A fascinating exhibition looking at innovations in medicine made during wartime is currently on display at the University of Aberdeen's Sir Duncan Rice Library.
The paradox of medicine in wartime is that although it is conducted in the surgical theatre of war - an environment of devastation and death - it is in these abhorrent circumstances that advances in medical science can often take place.
The exhibition, which is on display at the library until March 18, 2018, tells the various stories of a small group of doctors, surgeons and nurses, associated with Aberdeen, who used medicine in wartime with courage and innovation. Their journals, letters and instruments illustrate a period in military medical history that was challenging and ripe for change.
Jen Shaw, Exhibition Officer at the University of Aberdeen, commented: “Medicine in Wartime: Aberdeen’s Medical Innovators is a fascinating insight into what life was like for those working in medicine during war times.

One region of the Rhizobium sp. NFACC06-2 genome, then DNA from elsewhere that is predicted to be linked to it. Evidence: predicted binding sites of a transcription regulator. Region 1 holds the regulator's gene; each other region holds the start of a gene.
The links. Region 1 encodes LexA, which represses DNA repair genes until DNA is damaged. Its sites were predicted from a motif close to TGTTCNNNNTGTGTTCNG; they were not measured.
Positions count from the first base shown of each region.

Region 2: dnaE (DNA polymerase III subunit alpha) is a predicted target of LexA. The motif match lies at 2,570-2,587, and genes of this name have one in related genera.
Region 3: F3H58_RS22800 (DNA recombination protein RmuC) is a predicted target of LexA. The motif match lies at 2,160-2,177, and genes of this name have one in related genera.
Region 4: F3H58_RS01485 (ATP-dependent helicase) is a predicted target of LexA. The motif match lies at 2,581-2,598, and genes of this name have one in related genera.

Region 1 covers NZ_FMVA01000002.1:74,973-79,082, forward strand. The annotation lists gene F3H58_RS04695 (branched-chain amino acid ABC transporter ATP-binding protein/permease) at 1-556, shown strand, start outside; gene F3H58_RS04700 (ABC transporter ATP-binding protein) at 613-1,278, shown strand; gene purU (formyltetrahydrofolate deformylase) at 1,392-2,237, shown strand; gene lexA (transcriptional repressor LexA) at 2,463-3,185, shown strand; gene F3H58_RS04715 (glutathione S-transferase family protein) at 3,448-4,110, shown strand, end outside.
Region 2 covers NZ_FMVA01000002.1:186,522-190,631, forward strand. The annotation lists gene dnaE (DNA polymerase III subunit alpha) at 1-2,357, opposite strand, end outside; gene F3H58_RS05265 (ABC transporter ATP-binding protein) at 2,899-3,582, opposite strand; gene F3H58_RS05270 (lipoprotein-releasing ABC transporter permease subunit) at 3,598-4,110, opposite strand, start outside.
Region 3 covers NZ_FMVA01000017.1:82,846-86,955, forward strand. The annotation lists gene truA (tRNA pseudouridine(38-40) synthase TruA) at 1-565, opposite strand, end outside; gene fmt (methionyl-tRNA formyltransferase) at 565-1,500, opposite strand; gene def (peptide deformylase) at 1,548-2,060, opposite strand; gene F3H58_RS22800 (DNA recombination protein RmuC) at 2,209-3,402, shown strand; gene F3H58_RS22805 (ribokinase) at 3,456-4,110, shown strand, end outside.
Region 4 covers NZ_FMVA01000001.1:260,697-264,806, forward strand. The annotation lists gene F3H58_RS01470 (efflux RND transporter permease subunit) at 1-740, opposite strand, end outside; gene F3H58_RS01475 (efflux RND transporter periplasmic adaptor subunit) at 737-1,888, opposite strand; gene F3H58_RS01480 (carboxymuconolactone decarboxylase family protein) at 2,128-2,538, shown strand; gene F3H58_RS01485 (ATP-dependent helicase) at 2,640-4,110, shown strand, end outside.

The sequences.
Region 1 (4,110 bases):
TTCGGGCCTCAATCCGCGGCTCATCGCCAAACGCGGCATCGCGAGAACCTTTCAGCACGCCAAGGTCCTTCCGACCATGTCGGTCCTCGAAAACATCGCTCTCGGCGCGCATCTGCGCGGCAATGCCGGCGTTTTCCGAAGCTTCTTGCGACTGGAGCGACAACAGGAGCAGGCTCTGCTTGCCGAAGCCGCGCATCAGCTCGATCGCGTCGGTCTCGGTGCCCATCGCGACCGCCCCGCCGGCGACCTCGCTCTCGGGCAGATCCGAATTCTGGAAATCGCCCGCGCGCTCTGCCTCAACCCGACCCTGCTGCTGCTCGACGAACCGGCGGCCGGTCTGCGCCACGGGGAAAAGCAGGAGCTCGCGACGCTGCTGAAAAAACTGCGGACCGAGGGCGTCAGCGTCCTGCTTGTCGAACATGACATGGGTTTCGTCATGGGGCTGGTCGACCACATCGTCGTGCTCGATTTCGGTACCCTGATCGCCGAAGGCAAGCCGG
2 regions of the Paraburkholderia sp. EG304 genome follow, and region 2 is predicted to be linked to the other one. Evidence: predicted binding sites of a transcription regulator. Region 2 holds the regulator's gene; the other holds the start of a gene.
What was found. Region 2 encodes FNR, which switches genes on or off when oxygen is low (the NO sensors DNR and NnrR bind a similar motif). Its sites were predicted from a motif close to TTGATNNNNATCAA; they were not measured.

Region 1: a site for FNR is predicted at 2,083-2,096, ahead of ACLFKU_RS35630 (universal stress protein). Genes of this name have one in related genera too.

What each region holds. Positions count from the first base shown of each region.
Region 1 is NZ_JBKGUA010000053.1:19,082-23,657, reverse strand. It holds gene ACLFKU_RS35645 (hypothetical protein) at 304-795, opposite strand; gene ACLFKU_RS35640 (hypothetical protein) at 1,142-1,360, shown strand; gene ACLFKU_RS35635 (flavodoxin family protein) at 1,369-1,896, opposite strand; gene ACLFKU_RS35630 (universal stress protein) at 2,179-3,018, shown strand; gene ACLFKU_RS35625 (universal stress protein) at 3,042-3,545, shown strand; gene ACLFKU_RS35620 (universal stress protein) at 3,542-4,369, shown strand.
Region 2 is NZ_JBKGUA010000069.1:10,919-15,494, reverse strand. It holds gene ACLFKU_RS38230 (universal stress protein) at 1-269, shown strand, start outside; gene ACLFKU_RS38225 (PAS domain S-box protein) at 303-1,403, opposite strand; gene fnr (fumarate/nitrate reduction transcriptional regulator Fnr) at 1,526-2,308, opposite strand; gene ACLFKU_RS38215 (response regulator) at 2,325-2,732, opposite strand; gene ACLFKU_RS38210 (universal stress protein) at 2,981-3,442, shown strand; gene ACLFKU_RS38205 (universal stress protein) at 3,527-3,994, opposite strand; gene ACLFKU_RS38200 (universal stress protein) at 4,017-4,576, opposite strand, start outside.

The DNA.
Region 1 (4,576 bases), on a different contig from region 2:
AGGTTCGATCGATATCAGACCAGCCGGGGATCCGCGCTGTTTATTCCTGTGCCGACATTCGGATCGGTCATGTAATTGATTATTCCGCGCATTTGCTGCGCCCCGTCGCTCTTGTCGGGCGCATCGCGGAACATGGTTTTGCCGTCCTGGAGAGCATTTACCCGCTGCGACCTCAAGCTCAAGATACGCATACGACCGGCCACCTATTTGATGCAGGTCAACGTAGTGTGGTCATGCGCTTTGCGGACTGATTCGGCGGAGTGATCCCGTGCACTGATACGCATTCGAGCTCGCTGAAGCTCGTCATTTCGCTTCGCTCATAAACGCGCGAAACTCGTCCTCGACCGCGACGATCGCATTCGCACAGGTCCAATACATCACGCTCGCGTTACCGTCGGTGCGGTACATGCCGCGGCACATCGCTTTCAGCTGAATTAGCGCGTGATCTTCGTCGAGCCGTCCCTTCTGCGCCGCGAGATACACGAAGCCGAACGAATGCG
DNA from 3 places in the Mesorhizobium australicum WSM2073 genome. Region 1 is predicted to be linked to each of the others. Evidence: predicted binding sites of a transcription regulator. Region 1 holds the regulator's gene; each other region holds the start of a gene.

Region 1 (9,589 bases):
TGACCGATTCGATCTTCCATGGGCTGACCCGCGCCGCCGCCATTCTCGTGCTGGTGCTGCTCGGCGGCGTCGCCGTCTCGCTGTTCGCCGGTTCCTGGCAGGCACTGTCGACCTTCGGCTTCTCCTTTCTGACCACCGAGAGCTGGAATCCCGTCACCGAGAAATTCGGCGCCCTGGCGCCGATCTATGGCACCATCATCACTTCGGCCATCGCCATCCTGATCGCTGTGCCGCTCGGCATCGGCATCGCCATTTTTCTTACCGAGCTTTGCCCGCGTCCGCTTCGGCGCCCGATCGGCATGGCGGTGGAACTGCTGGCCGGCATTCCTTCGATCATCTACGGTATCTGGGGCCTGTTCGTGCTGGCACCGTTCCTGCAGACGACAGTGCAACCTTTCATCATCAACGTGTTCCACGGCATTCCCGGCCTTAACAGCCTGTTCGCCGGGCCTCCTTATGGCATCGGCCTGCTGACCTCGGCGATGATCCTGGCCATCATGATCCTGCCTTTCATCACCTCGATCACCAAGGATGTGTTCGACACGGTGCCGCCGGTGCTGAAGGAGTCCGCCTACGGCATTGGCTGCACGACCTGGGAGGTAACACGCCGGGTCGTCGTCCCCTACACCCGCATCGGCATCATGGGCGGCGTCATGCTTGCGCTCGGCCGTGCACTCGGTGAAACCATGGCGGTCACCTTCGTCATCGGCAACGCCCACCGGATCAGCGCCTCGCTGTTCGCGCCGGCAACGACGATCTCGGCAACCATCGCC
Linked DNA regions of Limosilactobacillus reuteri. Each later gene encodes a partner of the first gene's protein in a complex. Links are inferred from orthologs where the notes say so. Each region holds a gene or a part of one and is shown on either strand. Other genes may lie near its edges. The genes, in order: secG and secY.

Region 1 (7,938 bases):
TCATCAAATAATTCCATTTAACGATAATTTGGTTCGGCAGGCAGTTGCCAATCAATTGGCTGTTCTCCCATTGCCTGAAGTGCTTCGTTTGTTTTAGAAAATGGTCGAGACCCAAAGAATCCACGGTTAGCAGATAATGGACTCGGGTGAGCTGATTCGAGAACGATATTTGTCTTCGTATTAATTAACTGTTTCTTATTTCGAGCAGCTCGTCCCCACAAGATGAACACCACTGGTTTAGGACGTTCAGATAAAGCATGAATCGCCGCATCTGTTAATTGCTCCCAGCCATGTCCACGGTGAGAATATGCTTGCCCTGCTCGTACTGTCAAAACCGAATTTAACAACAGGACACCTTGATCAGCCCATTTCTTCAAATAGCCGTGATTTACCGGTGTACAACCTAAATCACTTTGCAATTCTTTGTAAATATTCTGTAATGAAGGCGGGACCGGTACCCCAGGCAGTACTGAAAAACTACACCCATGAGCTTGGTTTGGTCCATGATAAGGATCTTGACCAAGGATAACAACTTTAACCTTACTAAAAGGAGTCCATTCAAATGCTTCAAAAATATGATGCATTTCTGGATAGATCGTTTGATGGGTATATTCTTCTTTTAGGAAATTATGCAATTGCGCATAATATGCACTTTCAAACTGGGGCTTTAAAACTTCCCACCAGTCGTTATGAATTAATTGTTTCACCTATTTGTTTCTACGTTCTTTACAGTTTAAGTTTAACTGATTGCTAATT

“It is hard to imagine just how horrific the conditions would have been, but this exhibition really provides a unique insight from those actually living and working in the direst of circumstances.”
The exhibit includes case notes of surgeon, Robert Wilson, who performed operations on injured servicemen before the availability of anaesthetic; and the first First Aid guide for soldiers, published posthumously, by Surgeon Major Peter Shepherd, highlighting the challenging medical conditions of conflicts in the early 1800s.
The exhibition also features a series of works on paper by the artist Julia Midgley, which document surgeons in training and service personnel working to recover from injuries sustained in more recent conflicts in Afghanistan and Iraq.
The exhibition is accompanied by a fascinating series of talks about the individuals featured in the exhibition including a guest talk by Julia Midgley about her project “Art, War and Surgery”. For more information and exhibition opening times, please see https://www.abdn.ac.uk/events/12294/